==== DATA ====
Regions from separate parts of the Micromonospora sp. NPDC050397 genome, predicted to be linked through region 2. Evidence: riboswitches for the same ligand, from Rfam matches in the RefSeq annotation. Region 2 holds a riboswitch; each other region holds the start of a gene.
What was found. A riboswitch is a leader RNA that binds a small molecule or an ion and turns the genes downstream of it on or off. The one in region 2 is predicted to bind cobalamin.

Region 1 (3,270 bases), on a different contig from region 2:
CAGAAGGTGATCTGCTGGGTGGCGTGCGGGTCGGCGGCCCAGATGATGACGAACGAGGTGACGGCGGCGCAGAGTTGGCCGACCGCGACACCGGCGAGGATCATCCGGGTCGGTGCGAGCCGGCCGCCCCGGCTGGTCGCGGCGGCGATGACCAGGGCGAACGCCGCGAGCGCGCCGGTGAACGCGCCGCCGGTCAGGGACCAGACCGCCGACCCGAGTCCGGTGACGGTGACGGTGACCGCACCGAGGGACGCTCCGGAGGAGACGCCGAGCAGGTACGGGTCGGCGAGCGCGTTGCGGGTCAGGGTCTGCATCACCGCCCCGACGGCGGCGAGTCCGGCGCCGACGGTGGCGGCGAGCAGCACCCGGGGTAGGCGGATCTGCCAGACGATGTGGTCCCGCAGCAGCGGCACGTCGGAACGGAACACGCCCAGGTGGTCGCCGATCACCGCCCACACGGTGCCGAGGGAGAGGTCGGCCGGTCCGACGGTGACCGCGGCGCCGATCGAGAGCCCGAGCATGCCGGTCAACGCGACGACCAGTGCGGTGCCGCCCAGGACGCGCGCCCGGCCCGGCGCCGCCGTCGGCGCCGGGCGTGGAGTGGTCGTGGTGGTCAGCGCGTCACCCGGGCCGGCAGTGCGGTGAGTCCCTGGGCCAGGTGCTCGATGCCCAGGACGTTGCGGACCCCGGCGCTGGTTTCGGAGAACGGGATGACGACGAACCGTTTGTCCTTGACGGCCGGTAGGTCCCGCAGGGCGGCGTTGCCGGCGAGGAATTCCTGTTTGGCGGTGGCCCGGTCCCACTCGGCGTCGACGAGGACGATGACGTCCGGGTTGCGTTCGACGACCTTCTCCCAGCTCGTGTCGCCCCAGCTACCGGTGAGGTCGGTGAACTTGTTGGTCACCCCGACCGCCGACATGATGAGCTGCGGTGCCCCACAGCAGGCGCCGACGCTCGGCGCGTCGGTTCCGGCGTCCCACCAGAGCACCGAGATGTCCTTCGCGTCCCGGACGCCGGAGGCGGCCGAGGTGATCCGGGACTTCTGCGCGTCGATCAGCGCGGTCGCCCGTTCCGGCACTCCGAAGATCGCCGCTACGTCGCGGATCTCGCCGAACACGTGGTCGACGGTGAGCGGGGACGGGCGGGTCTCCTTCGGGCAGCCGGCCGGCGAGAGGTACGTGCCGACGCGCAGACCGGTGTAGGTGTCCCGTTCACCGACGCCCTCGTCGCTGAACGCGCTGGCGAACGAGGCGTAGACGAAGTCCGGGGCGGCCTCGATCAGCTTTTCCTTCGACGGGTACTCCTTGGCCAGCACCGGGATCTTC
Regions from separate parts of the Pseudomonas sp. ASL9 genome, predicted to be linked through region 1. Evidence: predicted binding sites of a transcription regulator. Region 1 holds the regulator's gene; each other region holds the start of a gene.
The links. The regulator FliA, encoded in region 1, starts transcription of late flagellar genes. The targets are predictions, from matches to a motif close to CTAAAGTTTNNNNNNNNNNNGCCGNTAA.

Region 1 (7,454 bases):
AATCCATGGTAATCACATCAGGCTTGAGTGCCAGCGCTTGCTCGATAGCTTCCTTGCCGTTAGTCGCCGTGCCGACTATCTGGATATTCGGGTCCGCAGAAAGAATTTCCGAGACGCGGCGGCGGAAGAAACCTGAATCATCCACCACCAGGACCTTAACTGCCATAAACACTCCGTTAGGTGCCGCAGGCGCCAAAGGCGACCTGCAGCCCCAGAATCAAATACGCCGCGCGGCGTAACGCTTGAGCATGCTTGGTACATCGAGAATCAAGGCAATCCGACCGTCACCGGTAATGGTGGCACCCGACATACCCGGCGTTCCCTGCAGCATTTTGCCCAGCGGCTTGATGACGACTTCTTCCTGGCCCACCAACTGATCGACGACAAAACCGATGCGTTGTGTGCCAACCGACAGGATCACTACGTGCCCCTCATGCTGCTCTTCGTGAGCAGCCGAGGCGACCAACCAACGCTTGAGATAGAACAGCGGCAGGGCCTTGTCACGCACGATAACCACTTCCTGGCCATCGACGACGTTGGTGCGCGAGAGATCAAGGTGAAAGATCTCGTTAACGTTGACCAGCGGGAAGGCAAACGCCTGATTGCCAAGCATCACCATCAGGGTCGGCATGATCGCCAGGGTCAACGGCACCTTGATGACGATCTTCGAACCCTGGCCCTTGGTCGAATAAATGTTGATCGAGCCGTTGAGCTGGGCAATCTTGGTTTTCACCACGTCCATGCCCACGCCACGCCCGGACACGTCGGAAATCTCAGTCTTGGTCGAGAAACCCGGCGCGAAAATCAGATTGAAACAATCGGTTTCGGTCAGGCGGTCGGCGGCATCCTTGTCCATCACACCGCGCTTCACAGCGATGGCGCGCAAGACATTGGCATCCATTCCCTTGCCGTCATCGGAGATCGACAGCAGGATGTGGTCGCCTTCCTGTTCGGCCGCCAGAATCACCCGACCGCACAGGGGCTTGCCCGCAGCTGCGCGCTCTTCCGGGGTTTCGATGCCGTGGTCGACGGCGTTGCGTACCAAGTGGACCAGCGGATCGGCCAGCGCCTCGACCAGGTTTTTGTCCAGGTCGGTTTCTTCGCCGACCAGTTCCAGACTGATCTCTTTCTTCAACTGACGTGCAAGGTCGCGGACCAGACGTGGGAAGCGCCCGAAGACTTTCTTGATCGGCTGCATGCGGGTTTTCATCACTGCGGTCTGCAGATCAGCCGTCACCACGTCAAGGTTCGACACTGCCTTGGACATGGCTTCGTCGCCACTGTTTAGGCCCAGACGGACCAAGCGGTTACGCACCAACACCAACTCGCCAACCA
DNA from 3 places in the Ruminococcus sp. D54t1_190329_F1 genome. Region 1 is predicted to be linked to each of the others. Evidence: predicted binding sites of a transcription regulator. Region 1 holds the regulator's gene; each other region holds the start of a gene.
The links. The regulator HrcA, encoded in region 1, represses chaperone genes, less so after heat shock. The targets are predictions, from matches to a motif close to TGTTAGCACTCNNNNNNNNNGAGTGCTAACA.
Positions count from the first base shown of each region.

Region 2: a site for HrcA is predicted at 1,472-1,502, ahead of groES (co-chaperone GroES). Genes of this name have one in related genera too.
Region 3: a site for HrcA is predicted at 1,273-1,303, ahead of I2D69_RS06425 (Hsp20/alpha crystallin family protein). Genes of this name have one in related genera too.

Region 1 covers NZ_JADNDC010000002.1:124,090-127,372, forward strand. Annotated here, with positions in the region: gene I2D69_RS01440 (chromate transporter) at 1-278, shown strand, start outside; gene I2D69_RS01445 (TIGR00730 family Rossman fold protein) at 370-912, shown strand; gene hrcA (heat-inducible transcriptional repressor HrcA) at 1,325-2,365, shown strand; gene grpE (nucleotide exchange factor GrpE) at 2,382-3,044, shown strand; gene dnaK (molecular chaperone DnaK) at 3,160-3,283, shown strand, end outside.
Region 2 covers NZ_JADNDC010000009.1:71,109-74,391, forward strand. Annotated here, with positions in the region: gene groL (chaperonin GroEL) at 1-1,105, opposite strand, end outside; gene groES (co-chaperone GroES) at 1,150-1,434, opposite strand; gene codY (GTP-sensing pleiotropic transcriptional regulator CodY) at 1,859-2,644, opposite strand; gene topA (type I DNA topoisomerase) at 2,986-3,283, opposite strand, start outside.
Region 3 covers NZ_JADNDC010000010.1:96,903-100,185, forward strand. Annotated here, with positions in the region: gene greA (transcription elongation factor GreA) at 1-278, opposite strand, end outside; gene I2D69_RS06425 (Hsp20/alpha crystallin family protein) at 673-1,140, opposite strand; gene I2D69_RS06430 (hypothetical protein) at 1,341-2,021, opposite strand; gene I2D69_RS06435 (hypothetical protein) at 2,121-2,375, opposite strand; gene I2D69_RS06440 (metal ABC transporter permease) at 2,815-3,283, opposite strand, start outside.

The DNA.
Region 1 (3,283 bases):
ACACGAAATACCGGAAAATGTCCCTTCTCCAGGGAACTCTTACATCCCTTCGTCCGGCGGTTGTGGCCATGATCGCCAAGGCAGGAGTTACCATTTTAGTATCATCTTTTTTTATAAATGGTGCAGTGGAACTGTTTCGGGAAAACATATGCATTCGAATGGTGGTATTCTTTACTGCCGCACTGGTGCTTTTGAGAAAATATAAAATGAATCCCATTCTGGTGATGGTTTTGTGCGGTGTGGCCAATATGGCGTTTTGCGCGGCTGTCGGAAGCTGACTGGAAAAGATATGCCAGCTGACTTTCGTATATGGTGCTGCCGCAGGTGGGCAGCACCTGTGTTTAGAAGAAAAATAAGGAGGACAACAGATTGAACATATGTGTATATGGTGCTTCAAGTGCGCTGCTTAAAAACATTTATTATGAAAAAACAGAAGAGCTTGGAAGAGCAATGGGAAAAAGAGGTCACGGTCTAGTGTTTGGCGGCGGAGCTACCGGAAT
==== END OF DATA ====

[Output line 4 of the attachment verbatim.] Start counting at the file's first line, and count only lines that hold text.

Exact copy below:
CAGAAGGTGATCTGCTGGGTGGCGTGCGGGTCGGCGGCCCAGATGATGACGAACGAGGTGACGGCGGCGCAGAGTTGGCCGACCGCGACACCGGCGAGGATCATCCGGGTCGGTGCGAGCCGGCCGCCCCGGCTGGTCGCGGCGGCGATGACCAGGGCGAACGCCGCGAGCGCGCCGGTGAACGCGCCGCCGGTCAGGGACCAGACCGCCGACCCGAGTCCGGTGACGGTGACGGTGACCGCACCGAGGGACGCTCCGGAGGAGACGCCGAGCAGGTACGGGTCGGCGAGCGCGTTGCGGGTCAGGGTCTGCATCACCGCCCCGACGGCGGCGAGTCCGGCGCCGACGGTGGCGGCGAGCAGCACCCGGGGTAGGCGGATCTGCCAGACGATGTGGTCCCGCAGCAGCGGCACGTCGGAACGGAACACGCCCAGGTGGTCGCCGATCACCGCCCACACGGTGCCGAGGGAGAGGTCGGCCGGTCCGACGGTGACCGCGGCGCCGATCGAGAGCCCGAGCATGCCGGTCAACGCGACGACCAGTGCGGTGCCGCCCAGGACGCGCGCCCGGCCCGGCGCCGCCGTCGGCGCCGGGCGTGGAGTGGTCGTGGTGGTCAGCGCGTCACCCGGGCCGGCAGTGCGGTGAGTCCCTGGGCCAGGTGCTCGATGCCCAGGACGTTGCGGACCCCGGCGCTGGTTTCGGAGAACGGGATGACGACGAACCGTTTGTCCTTGACGGCCGGTAGGTCCCGCAGGGCGGCGTTGCCGGCGAGGAATTCCTGTTTGGCGGTGGCCCGGTCCCACTCGGCGTCGACGAGGACGATGACGTCCGGGTTGCGTTCGACGACCTTCTCCCAGCTCGTGTCGCCCCAGCTACCGGTGAGGTCGGTGAACTTGTTGGTCACCCCGACCGCCGACATGATGAGCTGCGGTGCCCCACAGCAGGCGCCGACGCTCGGCGCGTCGGTTCCGGCGTCCCACCAGAGCACCGAGATGTCCTTCGCGTCCCGGACGCCGGAGGCGGCCGAGGTGATCCGGGACTTCTGCGCGTCGATCAGCGCGGTCGCCCGTTCCGGCACTCCGAAGATCGCCGCTACGTCGCGGATCTCGCCGAACACGTGGTCGACGGTGAGCGGGGACGGGCGGGTCTCCTTCGGGCAGCCGGCCGGCGAGAGGTACGTGCCGACGCGCAGACCGGTGTAGGTGTCCCGTTCACCGACGCCCTCGTCGCTGAACGCGCTGGCGAACGAGGCGTAGACGAAGTCCGGGGCGGCCTCGATCAGCTTTTCCTTCGACGGGTACTCCTTGGCCAGCACCGGGATCTTC